Michael Schumacher’s performance in the aftermath of his brother horror crash underscores how the nature of the sport – and its drivers - has changed over the years, writes John Bentley.

Michael Schumacher's single-minded drive to victory at Indianapolis, seemingly shutting his brother's terrifying crash right out of his mind, illustrated how the character of Formula One, or at least the attributes needed to win the world championship, have "developed" over the years.

Juan Manual Fangio was characterised by his personal courage, his consummate skill, and his tactical ability. Jimmy Clark was able to drive at the limit for the whole length of a grand prix. Jackie Stewart and Alain Prost perfected the art, also practised by Fangio, of taking no more out of the machinery than was necessary to win. Ayrton Senna brought an aggression to the sport never seen before, a style that would have been disastrous in earlier days when cars and tracks were far less safe.

Schumacher shows the same levels of aggression - as his tactics against Barrichello at the Brickyard showed - but he has added an unequalled ability to focus on the job at hand, leaving other concerns till later. Niki Lauda once said he would eventually get the better of Senna because he lacked the Brazilian's Latin emotions.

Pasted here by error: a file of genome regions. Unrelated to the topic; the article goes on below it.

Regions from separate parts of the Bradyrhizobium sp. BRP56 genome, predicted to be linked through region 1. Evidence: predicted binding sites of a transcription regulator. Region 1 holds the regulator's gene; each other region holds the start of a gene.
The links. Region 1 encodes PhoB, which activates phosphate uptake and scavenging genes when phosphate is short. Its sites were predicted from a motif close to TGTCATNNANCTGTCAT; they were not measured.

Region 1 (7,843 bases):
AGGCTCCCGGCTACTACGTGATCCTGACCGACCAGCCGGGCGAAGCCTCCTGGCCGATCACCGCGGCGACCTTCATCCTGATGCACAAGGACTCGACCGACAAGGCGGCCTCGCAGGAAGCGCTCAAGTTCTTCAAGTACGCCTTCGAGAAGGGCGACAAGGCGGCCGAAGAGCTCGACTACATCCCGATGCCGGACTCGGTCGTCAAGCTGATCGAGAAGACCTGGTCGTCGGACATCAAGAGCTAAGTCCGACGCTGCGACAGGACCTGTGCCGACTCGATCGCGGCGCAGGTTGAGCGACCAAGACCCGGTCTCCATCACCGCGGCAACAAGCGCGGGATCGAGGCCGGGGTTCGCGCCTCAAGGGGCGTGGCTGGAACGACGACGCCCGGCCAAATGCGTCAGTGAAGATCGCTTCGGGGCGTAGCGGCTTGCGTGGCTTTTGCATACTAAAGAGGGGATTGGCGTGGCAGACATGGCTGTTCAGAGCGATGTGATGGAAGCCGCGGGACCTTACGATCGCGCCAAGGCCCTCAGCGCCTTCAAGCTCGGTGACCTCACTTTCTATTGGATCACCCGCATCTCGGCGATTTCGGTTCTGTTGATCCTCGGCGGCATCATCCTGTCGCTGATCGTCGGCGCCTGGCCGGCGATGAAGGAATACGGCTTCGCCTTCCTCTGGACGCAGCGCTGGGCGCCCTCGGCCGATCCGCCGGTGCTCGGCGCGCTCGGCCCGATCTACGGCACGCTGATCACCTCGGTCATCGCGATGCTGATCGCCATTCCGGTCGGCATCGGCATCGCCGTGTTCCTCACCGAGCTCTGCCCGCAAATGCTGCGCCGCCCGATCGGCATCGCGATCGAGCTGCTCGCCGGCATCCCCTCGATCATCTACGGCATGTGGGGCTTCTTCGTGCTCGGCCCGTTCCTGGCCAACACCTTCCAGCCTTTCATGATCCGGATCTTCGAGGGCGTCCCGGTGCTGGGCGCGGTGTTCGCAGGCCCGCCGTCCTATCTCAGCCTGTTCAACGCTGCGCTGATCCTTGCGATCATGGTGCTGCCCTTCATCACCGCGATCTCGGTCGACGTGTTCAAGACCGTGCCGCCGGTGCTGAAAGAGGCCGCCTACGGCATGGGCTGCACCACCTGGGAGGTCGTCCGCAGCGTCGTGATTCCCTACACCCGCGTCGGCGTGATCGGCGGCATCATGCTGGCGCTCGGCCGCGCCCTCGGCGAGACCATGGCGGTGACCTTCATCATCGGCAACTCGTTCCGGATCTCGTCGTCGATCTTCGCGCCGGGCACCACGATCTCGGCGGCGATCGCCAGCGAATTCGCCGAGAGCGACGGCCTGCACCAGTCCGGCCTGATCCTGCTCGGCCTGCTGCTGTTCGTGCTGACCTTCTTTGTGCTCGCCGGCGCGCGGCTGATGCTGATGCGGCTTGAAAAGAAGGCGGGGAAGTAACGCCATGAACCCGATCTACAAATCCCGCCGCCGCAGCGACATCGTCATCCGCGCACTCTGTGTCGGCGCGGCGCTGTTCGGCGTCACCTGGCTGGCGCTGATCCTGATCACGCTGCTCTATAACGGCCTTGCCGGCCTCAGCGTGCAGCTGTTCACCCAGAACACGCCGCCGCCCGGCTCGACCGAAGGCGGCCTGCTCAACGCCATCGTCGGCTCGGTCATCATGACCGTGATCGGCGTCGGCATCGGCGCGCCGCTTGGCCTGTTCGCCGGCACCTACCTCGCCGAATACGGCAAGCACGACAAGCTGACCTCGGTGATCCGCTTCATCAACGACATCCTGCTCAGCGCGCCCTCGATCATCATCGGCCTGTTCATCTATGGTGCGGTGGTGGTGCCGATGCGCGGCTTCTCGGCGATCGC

Some people don't like Michael's wooden, almost stilted, style in the interview room. By contrast, Fangio, Stewart and Prost -- and I've been lucky enough to interview all three -- were far more relaxed and approachable in such situations. But surely Formula One world champions should be judged on their ability to win races and championships. And, in 46 years of following grand prix racing, I've seen no-one better-equipped to do that.

That said, the past few seasons seen the emergence of a number of possible successors to the six-time champion. The performances of the likes of Kimi Raikkonen, Juan Pablo Montoya and Fernando Alonso speak for themselves. But what about Takuma Sato? The Japanese controlled his aggression at Indy, putting in the drive of the day. Pity about his team's lack of tactical nous.

And, while I'm handing out brickbats, I think the stewards should be severely reprimanded for not red-flagging the race after Ralf Schumacher's accident. With all that carbon fibre around, we were lucky not to have another similar accident. Another appalling piece of mismanagement was the fact that they took so long to black flag Juan Pablo Montoya, apparently for missing the 15-second grid cut-off by a second. If it was an infringement, well and good. But leaving a man to risk his life for three-quarters of the race was beyond the pale.

Original article from Car